My artist daughter told me of a similar experience. Ala had been drawing ever since she was old enough to hold a pencil. Growing up, she made journals of drawings. I remember her constantly illustrating something.
When I told her about my experience of having my own studio, she could relate immediately. As an art student years later at Enmore College in Sydney, and later on as a working artist, she used to rent art studios to be able to draw undisturbed. Sure, she could draw at home but she felt she could be more prolific inside a quieter setting. Or so she thought. Looking back, she told me that she actually painted less when she rented those studios. These days, she paints in her one-bedroom apartment that she shares with her husband and baby.
Before she can spread her drawing paper on the floor, she has to pick up all the scattered toys, books, and other stuff to make space. She says that, surprisingly, she is more prolific now than when she had a private place to paint.
I find I have to constantly learn and relearn that the creative impulse I need to access lies inside myself. I do not need an elaborate setup to be able to create anything. But it also does not mean that the world outside cannot move me to write songs and stuff. Events, people, scenery, travel, etc. can and have moved me many times to write books, songs, and articles.
National Artist BenCab showed me his elaborately beautiful studio on his Baguio property where his museum is located. But he said he still prefers to use his old, cramped, less-than-ideal studio where he did most of his earlier paintings.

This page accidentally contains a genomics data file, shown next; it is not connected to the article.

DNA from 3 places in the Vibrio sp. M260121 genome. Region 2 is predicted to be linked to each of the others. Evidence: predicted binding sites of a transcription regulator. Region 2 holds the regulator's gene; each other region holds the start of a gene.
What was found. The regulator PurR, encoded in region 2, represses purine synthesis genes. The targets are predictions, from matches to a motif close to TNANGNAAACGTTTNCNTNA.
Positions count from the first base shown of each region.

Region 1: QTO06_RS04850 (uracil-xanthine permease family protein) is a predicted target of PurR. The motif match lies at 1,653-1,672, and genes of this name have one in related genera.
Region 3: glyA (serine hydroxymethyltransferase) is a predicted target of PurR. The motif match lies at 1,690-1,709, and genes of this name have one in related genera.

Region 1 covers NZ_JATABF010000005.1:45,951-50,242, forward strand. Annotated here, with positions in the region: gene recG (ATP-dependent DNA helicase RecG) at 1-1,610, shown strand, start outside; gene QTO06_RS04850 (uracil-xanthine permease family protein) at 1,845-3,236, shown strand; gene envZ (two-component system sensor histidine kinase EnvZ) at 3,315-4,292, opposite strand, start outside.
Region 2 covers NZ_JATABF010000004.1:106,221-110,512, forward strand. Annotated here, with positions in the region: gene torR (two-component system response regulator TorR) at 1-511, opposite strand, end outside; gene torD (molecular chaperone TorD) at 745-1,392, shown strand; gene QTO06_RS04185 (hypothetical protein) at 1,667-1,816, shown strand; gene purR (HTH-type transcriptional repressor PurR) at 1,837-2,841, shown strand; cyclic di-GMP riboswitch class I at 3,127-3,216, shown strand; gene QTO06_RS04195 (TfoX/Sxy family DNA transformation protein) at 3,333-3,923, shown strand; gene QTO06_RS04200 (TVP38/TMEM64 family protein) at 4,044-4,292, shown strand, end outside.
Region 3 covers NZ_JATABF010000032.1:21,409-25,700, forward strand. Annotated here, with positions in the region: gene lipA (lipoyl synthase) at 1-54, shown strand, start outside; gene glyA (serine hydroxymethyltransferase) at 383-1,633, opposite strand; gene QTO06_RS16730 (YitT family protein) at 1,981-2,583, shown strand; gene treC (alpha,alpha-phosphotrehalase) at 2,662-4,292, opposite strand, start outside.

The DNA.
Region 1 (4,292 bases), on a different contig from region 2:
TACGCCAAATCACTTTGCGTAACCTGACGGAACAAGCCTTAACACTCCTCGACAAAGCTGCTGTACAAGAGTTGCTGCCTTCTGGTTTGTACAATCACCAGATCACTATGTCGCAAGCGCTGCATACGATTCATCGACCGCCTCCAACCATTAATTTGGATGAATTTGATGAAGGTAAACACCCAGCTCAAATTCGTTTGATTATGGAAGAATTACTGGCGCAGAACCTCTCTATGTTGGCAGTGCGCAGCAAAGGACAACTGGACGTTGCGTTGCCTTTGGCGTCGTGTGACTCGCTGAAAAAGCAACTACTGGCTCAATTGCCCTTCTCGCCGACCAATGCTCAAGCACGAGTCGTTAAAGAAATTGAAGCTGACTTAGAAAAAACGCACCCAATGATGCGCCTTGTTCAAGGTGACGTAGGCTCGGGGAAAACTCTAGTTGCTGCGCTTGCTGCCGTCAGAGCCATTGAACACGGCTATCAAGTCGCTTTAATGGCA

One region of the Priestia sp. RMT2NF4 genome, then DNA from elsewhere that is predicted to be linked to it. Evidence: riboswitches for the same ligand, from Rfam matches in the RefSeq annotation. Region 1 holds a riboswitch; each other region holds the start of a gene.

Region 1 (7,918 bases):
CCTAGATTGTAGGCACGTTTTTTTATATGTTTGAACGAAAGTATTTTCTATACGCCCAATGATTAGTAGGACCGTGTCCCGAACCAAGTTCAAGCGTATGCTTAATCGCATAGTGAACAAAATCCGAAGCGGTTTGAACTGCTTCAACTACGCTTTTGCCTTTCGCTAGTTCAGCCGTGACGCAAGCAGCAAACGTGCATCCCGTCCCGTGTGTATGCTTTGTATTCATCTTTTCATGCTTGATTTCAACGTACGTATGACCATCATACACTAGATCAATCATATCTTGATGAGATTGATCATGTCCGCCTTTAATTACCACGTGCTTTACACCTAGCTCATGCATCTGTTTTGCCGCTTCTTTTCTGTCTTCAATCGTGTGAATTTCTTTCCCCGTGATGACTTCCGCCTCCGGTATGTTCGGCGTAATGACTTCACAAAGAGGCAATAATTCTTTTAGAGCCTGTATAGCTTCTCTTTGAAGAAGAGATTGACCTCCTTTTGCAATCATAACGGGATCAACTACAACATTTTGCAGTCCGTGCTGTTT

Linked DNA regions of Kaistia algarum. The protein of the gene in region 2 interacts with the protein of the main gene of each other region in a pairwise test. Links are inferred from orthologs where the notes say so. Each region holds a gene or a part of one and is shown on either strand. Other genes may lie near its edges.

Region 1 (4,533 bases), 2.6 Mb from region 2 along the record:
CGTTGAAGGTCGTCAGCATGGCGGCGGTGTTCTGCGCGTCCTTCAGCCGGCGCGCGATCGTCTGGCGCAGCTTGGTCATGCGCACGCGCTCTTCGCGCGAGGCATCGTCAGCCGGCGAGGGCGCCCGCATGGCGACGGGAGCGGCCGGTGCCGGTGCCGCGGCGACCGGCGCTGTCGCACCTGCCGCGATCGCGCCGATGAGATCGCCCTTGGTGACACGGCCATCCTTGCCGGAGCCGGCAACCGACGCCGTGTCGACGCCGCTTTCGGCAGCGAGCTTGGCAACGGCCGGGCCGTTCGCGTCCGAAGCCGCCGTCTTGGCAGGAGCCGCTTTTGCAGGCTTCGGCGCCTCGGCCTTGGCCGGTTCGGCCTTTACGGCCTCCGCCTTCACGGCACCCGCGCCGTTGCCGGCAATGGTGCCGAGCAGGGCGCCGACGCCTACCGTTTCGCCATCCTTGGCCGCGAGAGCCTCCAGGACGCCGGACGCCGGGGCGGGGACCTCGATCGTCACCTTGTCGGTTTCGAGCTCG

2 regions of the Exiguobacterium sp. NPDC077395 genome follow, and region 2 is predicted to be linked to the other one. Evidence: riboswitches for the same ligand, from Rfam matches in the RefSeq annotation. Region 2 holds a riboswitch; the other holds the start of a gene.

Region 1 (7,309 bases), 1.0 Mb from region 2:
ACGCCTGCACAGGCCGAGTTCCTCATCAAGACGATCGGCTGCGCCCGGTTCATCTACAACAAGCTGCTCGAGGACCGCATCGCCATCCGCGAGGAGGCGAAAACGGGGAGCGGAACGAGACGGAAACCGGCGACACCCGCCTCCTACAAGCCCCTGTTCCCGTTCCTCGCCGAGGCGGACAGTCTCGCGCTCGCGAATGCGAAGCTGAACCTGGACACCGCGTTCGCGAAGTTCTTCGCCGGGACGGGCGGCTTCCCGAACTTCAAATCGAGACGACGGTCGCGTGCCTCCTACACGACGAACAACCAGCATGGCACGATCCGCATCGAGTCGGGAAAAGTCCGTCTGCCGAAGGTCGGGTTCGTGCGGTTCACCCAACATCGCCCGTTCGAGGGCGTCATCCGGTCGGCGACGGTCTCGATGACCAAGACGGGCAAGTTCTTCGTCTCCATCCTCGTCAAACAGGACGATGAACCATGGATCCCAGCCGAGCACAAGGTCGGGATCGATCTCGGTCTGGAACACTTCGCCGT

American author Stephen King, in his book On Writing, notes how his early books were written under rough conditions. He wrote them on the backs of used paper during his free time in between jobs that paid the rent. When he had earned his first few millions, he bought a beautiful huge desk and set it up in a room with perfect lighting in his new house. It was to be his exclusive creative space. He banned anyone from entering it. The room was for his writing only.
Soon, he realized that he could not get himself to write like he used to. Eventually, he moved the desk to a corner and settled for a smaller one, and he allowed his kids to play in the room whenever they wanted. He eventually got his mojo back. “Life isn’t a support system for art. It’s the other way around,” he wrote.
There is also a Zen saying that I’ll paraphrase: “You do not need to cover the world in leather. Just wear shoes.”
You do not need perfect conditions to do art. You do not even need inspiration. This idea of having to feel inspired is so trite and unrealistic. You can be your own source of inspiration. I know I do not need an earth-shaking experience to move me to write although it helps when muses do show up. I cannot expect the world to adjust to me. I have to do my work almost under any conditions. I just have to get in touch with myself.
Everything I need is already inside me. I just have to actually do the work.